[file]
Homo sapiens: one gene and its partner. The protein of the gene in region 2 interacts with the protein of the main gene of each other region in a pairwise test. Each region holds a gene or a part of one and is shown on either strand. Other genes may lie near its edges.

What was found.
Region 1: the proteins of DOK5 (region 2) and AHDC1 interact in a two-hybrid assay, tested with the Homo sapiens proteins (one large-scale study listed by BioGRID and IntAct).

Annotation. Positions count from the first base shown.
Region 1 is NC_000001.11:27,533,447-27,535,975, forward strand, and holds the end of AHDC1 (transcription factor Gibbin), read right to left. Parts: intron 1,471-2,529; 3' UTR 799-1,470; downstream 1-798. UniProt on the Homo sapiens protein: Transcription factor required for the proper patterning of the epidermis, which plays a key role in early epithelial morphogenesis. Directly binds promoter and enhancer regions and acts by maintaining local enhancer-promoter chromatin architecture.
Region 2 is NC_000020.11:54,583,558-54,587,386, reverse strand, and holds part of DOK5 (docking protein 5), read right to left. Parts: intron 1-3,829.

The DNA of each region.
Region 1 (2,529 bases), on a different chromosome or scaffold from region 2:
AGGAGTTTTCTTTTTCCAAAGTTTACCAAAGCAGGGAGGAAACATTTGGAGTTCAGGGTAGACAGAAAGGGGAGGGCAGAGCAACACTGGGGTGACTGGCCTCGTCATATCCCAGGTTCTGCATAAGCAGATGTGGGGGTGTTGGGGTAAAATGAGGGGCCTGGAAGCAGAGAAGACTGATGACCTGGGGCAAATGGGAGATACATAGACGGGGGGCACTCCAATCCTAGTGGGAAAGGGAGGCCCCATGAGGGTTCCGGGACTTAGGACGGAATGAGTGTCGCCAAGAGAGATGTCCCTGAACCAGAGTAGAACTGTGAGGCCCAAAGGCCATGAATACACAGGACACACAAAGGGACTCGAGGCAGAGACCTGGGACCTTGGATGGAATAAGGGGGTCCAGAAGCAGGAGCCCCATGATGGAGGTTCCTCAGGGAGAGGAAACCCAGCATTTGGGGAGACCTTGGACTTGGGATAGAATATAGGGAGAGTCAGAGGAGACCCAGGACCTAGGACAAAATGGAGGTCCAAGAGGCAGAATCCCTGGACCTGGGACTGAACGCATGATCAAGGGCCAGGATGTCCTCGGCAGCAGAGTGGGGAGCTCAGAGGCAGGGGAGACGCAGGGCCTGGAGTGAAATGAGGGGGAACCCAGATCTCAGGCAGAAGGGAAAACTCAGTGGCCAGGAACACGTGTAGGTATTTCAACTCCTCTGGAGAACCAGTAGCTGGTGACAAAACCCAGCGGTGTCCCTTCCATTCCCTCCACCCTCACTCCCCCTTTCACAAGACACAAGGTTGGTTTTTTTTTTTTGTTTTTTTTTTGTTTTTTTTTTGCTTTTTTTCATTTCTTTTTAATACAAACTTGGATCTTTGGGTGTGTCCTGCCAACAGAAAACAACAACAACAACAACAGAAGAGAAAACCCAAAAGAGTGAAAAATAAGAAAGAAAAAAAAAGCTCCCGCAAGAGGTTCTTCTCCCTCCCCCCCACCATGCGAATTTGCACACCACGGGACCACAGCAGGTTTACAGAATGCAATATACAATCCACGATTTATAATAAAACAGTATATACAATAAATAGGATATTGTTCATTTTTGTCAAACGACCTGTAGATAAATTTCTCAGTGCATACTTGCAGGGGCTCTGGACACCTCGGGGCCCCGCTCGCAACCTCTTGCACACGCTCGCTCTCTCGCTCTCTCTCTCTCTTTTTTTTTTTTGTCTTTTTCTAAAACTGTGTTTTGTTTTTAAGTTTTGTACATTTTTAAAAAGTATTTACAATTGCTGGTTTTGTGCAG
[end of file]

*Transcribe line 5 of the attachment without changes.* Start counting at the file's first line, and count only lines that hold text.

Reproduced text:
Region 1 is NC_000001.11:27,533,447-27,535,975, forward strand, and holds the end of AHDC1 (transcription factor Gibbin), read right to left. Parts: intron 1,471-2,529; 3' UTR 799-1,470; downstream 1-798. UniProt on the Homo sapiens protein: Transcription factor required for the proper patterning of the epidermis, which plays a key role in early epithelial morphogenesis. Directly binds promoter and enhancer regions and acts by maintaining local enhancer-promoter chromatin architecture.